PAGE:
Constipation in Children

Constipation in infants and children means they have hard stools or have problems passing stools. A child may have pain while passing stools or may be unable to have a bowel movement after straining or pushing.

Considerations

Constipation is common in children. However, normal bowel movements are different for each child.

In the first month, infants tend to have bowel movements about once a day. After that, babies can go a few days or even a week between bowel movements. It’s also difficult to pass stools because their abdominal muscles are weak.

So babies tend to strain, cry, and get red in the face when they have a bowel movement. This does not mean they are constipated. If bowel movements are soft, then there is likely no problem.

Signs of constipation in infants and children

Being very fussy and spitting up more often (infants)

Difficulty passing stools or seeming uncomfortable

Hard, dry stools

Pain when having a bowel movement

Belly pain and bloating

Blood on the stool or on toilet paper

Having less than 3 bowel movements (going for toilet) a week.

Moving their body in different positions or clenching their buttocks

NB: Make sure your infant or child has a problem before treating constipation!

Some children do not have a bowel movement every day.

Also, some healthy children always have very soft stools.

Other children have firm stools, but are able to pass them without problems.

Causes of Constipation

Constipation occurs when the stool remains in the colon for too long. Too much water gets absorbed by the colon, leaving hard, dry stools.

Constipation may be caused by:

Ignoring the urge to use the toilet

Not eating enough fiber

Not drinking enough fluids

Switching to solid foods or from breast milk to formula (infants)

Changes in situation, such as travel, starting school, or stressful events

Medical causes of constipation may include:

Diseases of the bowel, such as those that affect the bowel muscles or nerves

Use of certain medicines and other medical conditions that affect the bowel

Children may ignore the urge to have a bowel movement because:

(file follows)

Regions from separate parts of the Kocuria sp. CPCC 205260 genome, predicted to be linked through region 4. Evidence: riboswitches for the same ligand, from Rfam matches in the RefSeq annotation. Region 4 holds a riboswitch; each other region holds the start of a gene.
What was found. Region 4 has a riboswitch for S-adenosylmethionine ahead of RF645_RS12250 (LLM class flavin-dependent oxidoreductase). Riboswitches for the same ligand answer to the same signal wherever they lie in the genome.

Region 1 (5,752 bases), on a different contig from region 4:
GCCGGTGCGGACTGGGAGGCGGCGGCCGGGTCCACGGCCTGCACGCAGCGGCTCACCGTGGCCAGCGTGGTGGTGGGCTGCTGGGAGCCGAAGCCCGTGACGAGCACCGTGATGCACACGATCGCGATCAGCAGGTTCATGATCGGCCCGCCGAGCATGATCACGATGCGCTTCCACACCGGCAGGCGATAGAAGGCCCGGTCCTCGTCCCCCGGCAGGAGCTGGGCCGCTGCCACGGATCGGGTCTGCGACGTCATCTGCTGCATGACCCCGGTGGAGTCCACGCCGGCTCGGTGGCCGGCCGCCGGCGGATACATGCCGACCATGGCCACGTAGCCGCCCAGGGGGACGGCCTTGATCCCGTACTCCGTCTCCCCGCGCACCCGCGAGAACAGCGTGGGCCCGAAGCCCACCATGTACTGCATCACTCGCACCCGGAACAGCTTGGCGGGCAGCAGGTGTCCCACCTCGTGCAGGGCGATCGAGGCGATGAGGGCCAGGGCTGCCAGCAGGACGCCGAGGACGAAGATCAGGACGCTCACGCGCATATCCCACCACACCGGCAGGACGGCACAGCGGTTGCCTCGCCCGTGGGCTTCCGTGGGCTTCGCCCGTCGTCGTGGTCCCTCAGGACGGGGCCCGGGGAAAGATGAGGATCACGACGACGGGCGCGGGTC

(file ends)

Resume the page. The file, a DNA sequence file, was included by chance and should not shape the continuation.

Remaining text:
They are not ready for toilet training

They are learning to control their bowel movements

They have had previous painful bowel movements and want to avoid them

They don’t want to use a school or public toilet

Home Care

Lifestyle changes can help your child avoid constipation. These changes can also be used to treat it.

For infants:

Give your baby extra water or juice during the day in between feedings. Juice can help bring water to the colon.

Over 2 months old: Try 2 to 4 ounces (59 to 118 mL) of fruit juice (grape, pear, apple, cherry, or prune) twice a day.

Over 4 months old: If the baby has started to eat solid foods, try baby foods with high-fiber content such as peas, beans, apricots, prunes, peaches, pears, plums, and spinach twice a day.

For children:

Drink plenty of fluids each day. Your child’s health care provider can tell you how much.

Eat more fruits and vegetables and foods high in fiber, such as whole grains.

Avoid certain foods such as cheese, fast food, prepared and processed foods, meat, and ice cream.

Stop toilet training if your child becomes constipated. Resume after your child is no longer constipated.

Teach older children to use the toilet right after eating a meal.

Stool softeners (such as those containing docusate sodium) may help for older children. Bulk laxatives such as psyllium may help add fluid and bulk to the stool. Suppositories or gentle laxatives may help your child have regular bowel movements. Electrolyte solutions like Miralax can also be effective.

Some children may need enemas or prescription laxatives. These methods should be used only if fiber, fluids, and stool softeners do not provide enough relief.

Do not give laxatives or enemas to children without first asking your child’s provider.

When to Contact a Medical Professional

Contact your child’s provider right away if:

An infant (except those who are only breastfed) goes 3 days without a stool and is vomiting or irritable

An infant younger than 2 months is constipated.

Non-breastfeeding infants go 3 days without having a bowel movement (Contact your child’s provider right away if there is vomiting or irritability.)

A child is holding back bowel movements to resist toilet training.